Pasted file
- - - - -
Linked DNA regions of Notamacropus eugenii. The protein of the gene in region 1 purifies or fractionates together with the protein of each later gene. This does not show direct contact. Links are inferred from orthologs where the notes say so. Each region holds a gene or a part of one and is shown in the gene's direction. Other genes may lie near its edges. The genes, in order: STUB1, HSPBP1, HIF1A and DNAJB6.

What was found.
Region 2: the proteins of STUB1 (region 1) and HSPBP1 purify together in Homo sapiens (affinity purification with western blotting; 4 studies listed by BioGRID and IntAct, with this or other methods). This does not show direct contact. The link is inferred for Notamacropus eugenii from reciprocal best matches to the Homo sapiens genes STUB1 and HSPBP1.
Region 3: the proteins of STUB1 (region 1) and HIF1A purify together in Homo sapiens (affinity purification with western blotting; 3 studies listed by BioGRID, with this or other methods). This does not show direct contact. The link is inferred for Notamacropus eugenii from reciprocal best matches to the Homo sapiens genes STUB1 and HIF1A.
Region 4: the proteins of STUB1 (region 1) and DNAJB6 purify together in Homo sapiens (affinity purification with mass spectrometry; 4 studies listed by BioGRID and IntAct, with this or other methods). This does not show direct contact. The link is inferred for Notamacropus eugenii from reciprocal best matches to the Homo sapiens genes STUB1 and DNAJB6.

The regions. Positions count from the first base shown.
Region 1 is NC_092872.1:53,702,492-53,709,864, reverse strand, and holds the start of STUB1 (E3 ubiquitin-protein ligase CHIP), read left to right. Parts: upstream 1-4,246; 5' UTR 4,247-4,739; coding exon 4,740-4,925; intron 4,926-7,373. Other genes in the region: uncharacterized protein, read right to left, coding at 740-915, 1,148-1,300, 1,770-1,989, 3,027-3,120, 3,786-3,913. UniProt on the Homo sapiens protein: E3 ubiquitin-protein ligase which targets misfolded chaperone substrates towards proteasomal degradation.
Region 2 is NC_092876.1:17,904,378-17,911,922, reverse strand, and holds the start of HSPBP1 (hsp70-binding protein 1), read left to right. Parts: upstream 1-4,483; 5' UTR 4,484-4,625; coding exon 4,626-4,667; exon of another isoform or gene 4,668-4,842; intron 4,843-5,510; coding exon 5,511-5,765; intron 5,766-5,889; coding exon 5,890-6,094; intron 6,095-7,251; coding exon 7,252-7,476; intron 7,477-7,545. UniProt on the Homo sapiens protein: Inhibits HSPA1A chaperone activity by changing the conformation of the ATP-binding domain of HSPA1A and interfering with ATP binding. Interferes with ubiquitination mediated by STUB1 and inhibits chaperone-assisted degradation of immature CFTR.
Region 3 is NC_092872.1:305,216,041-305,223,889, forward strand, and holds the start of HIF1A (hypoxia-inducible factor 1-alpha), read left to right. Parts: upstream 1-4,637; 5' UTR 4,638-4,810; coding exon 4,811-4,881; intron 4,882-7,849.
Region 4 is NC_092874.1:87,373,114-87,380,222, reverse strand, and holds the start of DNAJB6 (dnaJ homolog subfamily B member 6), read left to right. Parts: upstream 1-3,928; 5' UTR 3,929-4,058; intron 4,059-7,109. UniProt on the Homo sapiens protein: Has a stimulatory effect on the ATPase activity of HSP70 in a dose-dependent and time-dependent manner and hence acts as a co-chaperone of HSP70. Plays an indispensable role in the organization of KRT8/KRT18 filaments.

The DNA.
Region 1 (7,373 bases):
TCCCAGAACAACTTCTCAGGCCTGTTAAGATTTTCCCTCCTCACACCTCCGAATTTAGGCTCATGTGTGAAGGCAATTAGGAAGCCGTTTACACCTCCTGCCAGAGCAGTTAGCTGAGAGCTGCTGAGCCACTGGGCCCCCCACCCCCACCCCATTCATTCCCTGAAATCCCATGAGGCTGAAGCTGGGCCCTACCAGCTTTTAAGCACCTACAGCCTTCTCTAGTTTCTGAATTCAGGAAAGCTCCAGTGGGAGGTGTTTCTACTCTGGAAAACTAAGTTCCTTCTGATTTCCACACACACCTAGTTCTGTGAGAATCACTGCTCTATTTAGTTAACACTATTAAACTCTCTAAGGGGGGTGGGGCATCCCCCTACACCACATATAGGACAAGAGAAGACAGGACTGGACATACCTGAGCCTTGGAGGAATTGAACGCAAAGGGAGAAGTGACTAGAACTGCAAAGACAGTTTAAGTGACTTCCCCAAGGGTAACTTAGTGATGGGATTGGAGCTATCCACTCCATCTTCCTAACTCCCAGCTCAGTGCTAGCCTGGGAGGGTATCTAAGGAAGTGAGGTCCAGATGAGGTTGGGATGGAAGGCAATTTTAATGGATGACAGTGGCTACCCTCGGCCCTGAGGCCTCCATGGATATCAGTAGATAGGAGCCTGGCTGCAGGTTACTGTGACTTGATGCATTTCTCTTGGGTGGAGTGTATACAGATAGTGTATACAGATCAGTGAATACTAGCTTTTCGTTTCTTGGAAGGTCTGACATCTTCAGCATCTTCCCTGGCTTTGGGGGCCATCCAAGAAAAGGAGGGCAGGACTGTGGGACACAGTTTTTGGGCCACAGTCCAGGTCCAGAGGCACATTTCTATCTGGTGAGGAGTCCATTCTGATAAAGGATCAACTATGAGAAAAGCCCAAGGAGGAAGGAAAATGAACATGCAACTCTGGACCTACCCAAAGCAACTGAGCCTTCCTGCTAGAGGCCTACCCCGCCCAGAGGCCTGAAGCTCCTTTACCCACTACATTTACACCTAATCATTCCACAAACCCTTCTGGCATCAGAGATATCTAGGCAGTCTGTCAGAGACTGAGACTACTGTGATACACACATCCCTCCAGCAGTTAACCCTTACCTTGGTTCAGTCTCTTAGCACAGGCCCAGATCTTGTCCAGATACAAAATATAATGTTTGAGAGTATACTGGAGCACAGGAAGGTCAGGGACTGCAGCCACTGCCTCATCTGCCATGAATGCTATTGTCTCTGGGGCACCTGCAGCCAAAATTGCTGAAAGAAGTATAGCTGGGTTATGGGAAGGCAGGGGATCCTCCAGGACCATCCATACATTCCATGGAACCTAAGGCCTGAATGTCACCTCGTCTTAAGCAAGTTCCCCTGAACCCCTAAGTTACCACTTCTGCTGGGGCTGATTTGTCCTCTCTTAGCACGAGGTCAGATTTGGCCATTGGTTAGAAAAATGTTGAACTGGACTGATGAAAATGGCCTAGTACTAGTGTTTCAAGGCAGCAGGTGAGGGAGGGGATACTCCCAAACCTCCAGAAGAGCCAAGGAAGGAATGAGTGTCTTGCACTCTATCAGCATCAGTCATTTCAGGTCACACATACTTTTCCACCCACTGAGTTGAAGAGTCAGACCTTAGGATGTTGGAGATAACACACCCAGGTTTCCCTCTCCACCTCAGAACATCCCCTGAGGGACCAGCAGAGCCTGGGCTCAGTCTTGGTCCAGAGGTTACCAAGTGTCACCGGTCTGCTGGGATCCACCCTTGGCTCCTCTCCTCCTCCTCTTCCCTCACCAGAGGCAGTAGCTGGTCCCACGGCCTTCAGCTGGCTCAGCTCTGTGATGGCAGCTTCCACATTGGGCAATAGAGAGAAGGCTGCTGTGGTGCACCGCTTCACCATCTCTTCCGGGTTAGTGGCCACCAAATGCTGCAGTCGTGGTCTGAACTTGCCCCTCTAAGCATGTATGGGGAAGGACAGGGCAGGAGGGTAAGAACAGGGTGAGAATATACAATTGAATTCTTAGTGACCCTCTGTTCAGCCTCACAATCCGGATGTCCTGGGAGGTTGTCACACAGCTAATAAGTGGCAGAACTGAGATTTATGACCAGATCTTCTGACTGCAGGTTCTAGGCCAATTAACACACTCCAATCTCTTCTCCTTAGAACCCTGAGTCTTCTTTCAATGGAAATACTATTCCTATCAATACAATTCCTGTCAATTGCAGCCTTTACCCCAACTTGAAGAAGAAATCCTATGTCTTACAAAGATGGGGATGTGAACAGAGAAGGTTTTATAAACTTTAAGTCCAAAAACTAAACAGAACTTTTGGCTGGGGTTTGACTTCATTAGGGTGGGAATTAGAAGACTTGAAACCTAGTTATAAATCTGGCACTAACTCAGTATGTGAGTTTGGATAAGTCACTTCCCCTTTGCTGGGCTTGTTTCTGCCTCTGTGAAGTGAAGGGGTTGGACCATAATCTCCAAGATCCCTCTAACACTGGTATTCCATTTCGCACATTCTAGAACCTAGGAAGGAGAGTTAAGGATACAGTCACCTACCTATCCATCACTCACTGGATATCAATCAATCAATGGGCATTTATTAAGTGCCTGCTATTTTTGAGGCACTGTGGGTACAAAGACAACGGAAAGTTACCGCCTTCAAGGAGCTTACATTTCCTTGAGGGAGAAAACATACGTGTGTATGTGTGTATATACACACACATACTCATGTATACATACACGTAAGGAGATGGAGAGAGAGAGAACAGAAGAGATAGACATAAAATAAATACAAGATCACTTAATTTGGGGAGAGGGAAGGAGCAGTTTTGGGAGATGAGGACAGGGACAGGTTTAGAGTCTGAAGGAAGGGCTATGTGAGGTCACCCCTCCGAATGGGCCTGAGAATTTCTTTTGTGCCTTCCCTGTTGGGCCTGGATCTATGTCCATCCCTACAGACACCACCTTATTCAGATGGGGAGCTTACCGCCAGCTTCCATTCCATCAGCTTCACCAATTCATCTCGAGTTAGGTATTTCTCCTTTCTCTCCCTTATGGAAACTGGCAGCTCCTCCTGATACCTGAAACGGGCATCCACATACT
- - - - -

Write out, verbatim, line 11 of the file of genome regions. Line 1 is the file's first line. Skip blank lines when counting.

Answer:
The DNA.